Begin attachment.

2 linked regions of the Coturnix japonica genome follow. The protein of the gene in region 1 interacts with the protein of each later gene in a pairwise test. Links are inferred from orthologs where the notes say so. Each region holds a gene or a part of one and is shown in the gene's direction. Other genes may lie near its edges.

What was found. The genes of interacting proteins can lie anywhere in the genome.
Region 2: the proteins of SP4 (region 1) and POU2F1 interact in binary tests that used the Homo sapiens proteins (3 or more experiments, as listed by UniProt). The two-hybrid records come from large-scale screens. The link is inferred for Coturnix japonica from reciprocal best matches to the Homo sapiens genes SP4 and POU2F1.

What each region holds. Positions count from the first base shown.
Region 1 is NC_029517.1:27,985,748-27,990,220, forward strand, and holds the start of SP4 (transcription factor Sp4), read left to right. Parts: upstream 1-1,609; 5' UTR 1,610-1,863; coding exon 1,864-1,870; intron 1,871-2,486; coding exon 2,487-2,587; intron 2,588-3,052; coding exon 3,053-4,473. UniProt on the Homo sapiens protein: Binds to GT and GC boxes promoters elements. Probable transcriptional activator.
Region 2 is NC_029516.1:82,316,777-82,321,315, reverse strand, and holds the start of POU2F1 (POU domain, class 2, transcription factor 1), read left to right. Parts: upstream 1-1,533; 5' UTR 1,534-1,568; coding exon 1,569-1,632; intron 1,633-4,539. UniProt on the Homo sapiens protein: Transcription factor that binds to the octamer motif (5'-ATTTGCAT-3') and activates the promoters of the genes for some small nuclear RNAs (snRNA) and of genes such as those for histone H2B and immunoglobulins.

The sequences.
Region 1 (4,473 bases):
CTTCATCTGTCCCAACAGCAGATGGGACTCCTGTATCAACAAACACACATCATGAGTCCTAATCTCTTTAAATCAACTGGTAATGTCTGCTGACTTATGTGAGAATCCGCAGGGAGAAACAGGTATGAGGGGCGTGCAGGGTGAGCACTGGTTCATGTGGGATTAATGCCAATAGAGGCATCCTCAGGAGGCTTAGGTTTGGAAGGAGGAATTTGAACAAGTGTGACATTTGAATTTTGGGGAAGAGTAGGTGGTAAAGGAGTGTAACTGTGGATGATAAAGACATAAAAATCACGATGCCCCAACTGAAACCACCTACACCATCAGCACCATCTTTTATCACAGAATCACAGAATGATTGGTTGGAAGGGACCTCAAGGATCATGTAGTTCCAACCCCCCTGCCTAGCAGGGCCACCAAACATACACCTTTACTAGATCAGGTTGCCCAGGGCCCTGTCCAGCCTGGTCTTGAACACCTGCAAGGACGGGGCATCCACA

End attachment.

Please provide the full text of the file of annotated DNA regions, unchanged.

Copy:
2 linked regions of the Coturnix japonica genome follow. The protein of the gene in region 1 interacts with the protein of each later gene in a pairwise test. Links are inferred from orthologs where the notes say so. Each region holds a gene or a part of one and is shown in the gene's direction. Other genes may lie near its edges.

What was found. The genes of interacting proteins can lie anywhere in the genome.
Region 2: the proteins of SP4 (region 1) and POU2F1 interact in binary tests that used the Homo sapiens proteins (3 or more experiments, as listed by UniProt). The two-hybrid records come from large-scale screens. The link is inferred for Coturnix japonica from reciprocal best matches to the Homo sapiens genes SP4 and POU2F1.

What each region holds. Positions count from the first base shown.
Region 1 is NC_029517.1:27,985,748-27,990,220, forward strand, and holds the start of SP4 (transcription factor Sp4), read left to right. Parts: upstream 1-1,609; 5' UTR 1,610-1,863; coding exon 1,864-1,870; intron 1,871-2,486; coding exon 2,487-2,587; intron 2,588-3,052; coding exon 3,053-4,473. UniProt on the Homo sapiens protein: Binds to GT and GC boxes promoters elements. Probable transcriptional activator.
Region 2 is NC_029516.1:82,316,777-82,321,315, reverse strand, and holds the start of POU2F1 (POU domain, class 2, transcription factor 1), read left to right. Parts: upstream 1-1,533; 5' UTR 1,534-1,568; coding exon 1,569-1,632; intron 1,633-4,539. UniProt on the Homo sapiens protein: Transcription factor that binds to the octamer motif (5'-ATTTGCAT-3') and activates the promoters of the genes for some small nuclear RNAs (snRNA) and of genes such as those for histone H2B and immunoglobulins.

The sequences.
Region 1 (4,473 bases):
CTTCATCTGTCCCAACAGCAGATGGGACTCCTGTATCAACAAACACACATCATGAGTCCTAATCTCTTTAAATCAACTGGTAATGTCTGCTGACTTATGTGAGAATCCGCAGGGAGAAACAGGTATGAGGGGCGTGCAGGGTGAGCACTGGTTCATGTGGGATTAATGCCAATAGAGGCATCCTCAGGAGGCTTAGGTTTGGAAGGAGGAATTTGAACAAGTGTGACATTTGAATTTTGGGGAAGAGTAGGTGGTAAAGGAGTGTAACTGTGGATGATAAAGACATAAAAATCACGATGCCCCAACTGAAACCACCTACACCATCAGCACCATCTTTTATCACAGAATCACAGAATGATTGGTTGGAAGGGACCTCAAGGATCATGTAGTTCCAACCCCCCTGCCTAGCAGGGCCACCAAACATACACCTTTACTAGATCAGGTTGCCCAGGGCCCTGTCCAGCCTGGTCTTGAACACCTGCAAGGACGGGGCATCCACA